Low-fat chocolate has been almost an oxymoron as the delicious confectionery item is too viscous to manufacture without help from the high-fat cocoa butter… until now.
A group of scientists at Temple University in Philadelphia found that perfectly-timed electric shocks applied to liquid chocolate can lower its fat content without altering the taste.
The team has built a device that makes low-fat chocolate through one of the world’s most bizarre methods of producing the mouthwatering food.
Rongjia Tao, senior researcher involved in the project, said that the method is anything like what the industry has so far tried in manufacturing “low-fat” chocolate.
The team explained that chocolate cannot be genuinely low-fat because of the manufacturing process in itself. Liquid chocolate is so dense that it needs cocoa butter to flow more easily through the machinery that processes it.
Other attempts to produce chocolate with a low fat content have failed as cocoa butter substitutes had some ugly side-effects. For instance, Proctor & Gamble’s Olestra was behind several oily anal leakage cases in the 1990s.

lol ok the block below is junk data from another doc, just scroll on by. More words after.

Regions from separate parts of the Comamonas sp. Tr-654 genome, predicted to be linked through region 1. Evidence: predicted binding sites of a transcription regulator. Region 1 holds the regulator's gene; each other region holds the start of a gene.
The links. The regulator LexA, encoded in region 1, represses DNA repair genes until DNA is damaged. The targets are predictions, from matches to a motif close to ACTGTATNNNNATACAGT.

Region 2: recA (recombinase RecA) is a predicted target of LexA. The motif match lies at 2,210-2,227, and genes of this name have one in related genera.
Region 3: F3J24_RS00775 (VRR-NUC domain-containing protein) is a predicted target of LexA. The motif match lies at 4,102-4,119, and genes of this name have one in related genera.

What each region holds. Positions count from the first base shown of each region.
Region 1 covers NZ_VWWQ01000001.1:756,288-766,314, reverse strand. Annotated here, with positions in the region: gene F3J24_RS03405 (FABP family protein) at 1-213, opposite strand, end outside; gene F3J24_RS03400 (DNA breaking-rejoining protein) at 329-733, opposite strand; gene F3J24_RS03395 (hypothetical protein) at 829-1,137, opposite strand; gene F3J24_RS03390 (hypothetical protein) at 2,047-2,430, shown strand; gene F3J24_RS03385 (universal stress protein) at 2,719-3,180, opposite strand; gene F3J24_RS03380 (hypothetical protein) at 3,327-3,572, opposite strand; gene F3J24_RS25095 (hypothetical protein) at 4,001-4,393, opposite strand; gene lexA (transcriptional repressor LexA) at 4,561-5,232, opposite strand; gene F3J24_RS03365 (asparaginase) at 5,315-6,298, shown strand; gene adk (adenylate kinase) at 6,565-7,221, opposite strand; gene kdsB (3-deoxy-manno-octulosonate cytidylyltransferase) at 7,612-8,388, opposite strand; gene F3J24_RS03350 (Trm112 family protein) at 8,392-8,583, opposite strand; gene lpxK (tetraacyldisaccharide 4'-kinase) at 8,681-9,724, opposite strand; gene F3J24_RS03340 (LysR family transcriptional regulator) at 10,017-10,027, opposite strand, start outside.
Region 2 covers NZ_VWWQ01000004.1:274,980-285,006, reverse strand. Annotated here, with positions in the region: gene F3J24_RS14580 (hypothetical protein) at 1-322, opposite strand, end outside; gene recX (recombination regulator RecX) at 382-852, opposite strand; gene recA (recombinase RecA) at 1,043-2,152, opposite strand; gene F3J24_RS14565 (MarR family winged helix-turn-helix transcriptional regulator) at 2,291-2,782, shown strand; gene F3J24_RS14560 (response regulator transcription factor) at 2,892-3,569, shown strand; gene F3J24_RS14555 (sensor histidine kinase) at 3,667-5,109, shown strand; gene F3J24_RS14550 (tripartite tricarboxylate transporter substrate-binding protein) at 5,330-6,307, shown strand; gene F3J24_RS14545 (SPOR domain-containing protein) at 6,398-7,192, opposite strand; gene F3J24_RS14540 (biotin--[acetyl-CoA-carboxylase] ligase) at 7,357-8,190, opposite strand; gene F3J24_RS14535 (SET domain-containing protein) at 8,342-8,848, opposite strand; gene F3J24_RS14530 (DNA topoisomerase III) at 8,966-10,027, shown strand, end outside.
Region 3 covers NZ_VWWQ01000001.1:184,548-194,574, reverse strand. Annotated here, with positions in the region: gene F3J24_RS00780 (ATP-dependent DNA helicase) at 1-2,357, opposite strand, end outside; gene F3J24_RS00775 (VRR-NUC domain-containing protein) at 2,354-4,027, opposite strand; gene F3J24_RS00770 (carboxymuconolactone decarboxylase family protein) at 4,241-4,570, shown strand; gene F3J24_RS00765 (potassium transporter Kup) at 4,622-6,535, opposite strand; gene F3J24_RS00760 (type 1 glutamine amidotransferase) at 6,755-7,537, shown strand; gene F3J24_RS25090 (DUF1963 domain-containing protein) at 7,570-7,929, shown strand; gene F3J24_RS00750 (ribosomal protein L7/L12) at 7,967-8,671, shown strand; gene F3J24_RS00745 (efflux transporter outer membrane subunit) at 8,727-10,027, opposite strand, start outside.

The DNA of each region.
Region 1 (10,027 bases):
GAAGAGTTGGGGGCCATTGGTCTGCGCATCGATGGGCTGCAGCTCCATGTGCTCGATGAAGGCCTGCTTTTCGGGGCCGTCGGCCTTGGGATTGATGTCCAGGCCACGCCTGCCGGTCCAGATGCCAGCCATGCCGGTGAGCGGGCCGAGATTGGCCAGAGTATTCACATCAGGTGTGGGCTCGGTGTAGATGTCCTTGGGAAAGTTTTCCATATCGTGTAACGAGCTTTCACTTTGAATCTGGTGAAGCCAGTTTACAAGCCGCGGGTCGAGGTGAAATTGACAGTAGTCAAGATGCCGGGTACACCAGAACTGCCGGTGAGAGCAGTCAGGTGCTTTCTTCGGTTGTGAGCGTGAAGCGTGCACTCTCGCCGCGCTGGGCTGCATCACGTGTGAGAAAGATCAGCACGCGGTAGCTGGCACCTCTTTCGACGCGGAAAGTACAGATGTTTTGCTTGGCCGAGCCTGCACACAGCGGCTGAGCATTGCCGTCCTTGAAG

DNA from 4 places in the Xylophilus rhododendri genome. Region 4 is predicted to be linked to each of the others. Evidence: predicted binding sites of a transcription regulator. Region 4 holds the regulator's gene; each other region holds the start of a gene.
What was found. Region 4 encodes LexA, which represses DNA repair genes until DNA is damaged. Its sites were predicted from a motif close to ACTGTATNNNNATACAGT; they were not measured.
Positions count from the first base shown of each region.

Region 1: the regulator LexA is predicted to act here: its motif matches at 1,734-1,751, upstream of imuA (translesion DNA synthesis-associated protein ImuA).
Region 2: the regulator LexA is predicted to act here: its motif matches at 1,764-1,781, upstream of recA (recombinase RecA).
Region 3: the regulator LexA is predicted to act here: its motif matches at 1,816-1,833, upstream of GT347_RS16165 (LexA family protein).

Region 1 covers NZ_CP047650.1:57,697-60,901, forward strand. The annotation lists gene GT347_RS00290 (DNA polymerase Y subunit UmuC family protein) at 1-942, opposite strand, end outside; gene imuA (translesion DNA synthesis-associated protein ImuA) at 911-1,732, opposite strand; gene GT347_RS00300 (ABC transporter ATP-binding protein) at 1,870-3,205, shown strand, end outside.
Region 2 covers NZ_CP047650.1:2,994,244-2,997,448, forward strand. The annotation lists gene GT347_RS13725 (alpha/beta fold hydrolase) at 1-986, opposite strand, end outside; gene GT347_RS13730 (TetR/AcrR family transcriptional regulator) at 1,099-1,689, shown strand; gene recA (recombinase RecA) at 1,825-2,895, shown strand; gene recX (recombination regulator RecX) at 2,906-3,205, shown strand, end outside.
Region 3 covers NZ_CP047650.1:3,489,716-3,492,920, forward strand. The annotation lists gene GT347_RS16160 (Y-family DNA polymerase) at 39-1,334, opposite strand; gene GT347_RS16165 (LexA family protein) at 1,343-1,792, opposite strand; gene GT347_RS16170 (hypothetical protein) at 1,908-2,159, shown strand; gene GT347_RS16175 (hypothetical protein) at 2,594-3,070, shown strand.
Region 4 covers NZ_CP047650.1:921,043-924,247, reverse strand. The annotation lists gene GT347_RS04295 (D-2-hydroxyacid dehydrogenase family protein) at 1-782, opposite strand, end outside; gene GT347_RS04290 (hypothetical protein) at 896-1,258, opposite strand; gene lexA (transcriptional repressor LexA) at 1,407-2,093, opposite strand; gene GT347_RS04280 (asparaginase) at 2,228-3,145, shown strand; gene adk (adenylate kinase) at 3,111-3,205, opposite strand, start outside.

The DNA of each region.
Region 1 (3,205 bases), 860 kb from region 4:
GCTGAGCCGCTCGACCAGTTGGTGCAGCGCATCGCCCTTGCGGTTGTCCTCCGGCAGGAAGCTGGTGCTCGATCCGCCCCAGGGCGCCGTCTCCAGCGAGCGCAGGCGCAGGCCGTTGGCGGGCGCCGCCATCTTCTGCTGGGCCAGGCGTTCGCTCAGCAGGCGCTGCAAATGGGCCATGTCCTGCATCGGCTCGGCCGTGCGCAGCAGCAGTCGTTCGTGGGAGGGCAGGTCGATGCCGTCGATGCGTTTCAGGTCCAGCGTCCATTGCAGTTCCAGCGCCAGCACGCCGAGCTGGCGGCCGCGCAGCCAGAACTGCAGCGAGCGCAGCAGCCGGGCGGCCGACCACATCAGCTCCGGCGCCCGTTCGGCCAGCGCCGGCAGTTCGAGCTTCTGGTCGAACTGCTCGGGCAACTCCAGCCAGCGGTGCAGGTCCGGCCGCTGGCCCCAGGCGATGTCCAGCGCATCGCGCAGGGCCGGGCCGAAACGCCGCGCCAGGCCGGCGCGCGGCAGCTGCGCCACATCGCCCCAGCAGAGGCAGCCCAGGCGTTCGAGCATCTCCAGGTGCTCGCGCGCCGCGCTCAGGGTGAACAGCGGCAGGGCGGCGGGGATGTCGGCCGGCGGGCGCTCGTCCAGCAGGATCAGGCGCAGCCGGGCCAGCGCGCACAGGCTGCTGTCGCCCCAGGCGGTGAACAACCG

But Temple researchers found a way to dodge additives and remove fat content during the manufacturing process through good ol’ electricity. And the new method has a big plus (beside no reported instances of anal leakage): it doesn’t affect in any way the final product’s taste.
The team explained that an electric field reduces the thickness of the liquid by rearranging spherical particles within the product into short chains. As a result, the chocolate will need a lower amount of cocoa butter than its counterparts.
Researchers claim that their method can lower fat content by 10 percent. But with additional tweaks, they could reduce it by 20 percent.
The strange manufacturing method was recently patented by Temple University, which has plans to monetize the it. Tao’s team said that the new method will not require major investments in manufacturing plants. Chocolate manufacturers will only need an extra piece of equipment, Tao added.
What’s more, the procedure is not associated with a high electricity bill, and additionally costs should be offset by savings in cocoa butter, which is a relatively pricey as compared with solid cocoa.
Researchers are also confident that the final product will be just as tasty, if not better. The melt-in-your mouth texture will also be preserved during the zapping process, the team reassured us.
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